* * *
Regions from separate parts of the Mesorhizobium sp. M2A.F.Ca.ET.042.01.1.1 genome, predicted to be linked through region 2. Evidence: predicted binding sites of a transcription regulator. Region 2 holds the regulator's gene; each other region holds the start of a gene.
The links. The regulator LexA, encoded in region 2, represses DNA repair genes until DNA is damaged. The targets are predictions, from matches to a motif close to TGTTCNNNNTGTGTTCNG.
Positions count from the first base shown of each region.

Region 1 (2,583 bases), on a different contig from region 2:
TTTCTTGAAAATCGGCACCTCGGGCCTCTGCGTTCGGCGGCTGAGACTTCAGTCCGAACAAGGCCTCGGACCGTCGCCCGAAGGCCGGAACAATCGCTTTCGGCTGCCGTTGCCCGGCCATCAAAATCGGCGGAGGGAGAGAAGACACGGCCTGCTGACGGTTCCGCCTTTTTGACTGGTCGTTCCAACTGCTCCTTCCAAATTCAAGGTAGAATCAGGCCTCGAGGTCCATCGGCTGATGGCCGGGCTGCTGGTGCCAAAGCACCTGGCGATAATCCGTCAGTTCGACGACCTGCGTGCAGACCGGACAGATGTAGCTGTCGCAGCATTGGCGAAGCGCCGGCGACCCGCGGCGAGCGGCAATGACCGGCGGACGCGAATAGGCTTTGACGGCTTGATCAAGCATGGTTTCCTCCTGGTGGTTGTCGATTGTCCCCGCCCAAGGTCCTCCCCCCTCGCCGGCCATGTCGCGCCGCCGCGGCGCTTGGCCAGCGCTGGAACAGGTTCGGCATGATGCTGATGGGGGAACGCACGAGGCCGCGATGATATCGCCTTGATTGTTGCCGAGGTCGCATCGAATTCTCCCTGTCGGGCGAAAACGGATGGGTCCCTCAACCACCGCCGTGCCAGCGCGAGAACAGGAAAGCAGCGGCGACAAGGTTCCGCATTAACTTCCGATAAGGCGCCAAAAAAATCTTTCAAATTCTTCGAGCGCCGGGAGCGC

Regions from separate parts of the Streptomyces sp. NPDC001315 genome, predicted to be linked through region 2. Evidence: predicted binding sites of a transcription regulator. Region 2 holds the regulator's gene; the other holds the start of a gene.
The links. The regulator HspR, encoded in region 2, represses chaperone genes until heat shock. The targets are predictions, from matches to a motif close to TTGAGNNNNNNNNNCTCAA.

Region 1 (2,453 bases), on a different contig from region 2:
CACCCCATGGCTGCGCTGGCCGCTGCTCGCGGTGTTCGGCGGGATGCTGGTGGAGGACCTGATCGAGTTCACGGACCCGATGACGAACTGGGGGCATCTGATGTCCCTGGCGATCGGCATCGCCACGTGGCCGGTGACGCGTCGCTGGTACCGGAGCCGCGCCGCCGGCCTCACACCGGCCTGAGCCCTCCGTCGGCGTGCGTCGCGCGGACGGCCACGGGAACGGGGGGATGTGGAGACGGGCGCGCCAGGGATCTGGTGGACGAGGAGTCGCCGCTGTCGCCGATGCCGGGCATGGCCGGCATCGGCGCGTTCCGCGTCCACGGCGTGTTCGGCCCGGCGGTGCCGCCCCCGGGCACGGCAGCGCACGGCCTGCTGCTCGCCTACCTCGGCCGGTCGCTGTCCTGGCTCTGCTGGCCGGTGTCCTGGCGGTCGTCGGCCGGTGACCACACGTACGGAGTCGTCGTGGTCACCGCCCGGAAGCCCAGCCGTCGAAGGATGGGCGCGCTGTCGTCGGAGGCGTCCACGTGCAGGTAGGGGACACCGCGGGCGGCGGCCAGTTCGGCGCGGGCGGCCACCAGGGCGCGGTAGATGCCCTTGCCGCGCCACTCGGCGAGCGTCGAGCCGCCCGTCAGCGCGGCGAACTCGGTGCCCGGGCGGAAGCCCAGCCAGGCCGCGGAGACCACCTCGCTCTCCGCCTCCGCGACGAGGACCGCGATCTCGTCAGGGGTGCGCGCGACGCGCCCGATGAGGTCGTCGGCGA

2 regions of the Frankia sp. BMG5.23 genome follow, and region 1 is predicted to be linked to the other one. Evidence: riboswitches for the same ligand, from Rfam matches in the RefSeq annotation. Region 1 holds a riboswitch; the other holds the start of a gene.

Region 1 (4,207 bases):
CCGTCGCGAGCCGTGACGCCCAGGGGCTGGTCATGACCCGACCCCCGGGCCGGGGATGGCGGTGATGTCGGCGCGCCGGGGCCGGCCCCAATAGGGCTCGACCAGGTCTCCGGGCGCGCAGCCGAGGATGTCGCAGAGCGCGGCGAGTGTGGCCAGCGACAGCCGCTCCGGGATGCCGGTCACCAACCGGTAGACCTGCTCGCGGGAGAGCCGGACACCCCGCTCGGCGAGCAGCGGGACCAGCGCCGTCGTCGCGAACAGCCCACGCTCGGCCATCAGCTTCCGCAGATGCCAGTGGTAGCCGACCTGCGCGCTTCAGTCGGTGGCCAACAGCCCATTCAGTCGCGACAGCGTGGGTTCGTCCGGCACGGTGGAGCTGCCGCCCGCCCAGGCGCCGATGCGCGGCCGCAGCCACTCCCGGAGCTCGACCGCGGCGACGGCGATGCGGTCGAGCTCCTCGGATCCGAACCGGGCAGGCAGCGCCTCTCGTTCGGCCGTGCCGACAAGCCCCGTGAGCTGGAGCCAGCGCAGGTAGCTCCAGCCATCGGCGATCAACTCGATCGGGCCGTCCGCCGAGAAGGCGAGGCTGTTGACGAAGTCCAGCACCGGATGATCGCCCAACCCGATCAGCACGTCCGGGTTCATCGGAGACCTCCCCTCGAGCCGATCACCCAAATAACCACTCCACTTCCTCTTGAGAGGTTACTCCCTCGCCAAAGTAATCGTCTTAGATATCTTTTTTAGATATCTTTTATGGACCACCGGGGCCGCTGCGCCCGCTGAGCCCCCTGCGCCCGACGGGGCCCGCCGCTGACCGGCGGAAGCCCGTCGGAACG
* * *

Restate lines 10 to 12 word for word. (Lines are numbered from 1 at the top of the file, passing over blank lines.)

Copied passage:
2 regions of the Frankia sp. BMG5.23 genome follow, and region 1 is predicted to be linked to the other one. Evidence: riboswitches for the same ligand, from Rfam matches in the RefSeq annotation. Region 1 holds a riboswitch; the other holds the start of a gene.

Region 1 (4,207 bases):
CCGTCGCGAGCCGTGACGCCCAGGGGCTGGTCATGACCCGACCCCCGGGCCGGGGATGGCGGTGATGTCGGCGCGCCGGGGCCGGCCCCAATAGGGCTCGACCAGGTCTCCGGGCGCGCAGCCGAGGATGTCGCAGAGCGCGGCGAGTGTGGCCAGCGACAGCCGCTCCGGGATGCCGGTCACCAACCGGTAGACCTGCTCGCGGGAGAGCCGGACACCCCGCTCGGCGAGCAGCGGGACCAGCGCCGTCGTCGCGAACAGCCCACGCTCGGCCATCAGCTTCCGCAGATGCCAGTGGTAGCCGACCTGCGCGCTTCAGTCGGTGGCCAACAGCCCATTCAGTCGCGACAGCGTGGGTTCGTCCGGCACGGTGGAGCTGCCGCCCGCCCAGGCGCCGATGCGCGGCCGCAGCCACTCCCGGAGCTCGACCGCGGCGACGGCGATGCGGTCGAGCTCCTCGGATCCGAACCGGGCAGGCAGCGCCTCTCGTTCGGCCGTGCCGACAAGCCCCGTGAGCTGGAGCCAGCGCAGGTAGCTCCAGCCATCGGCGATCAACTCGATCGGGCCGTCCGCCGAGAAGGCGAGGCTGTTGACGAAGTCCAGCACCGGATGATCGCCCAACCCGATCAGCACGTCCGGGTTCATCGGAGACCTCCCCTCGAGCCGATCACCCAAATAACCACTCCACTTCCTCTTGAGAGGTTACTCCCTCGCCAAAGTAATCGTCTTAGATATCTTTTTTAGATATCTTTTATGGACCACCGGGGCCGCTGCGCCCGCTGAGCCCCCTGCGCCCGACGGGGCCCGCCGCTGACCGGCGGAAGCCCGTCGGAACG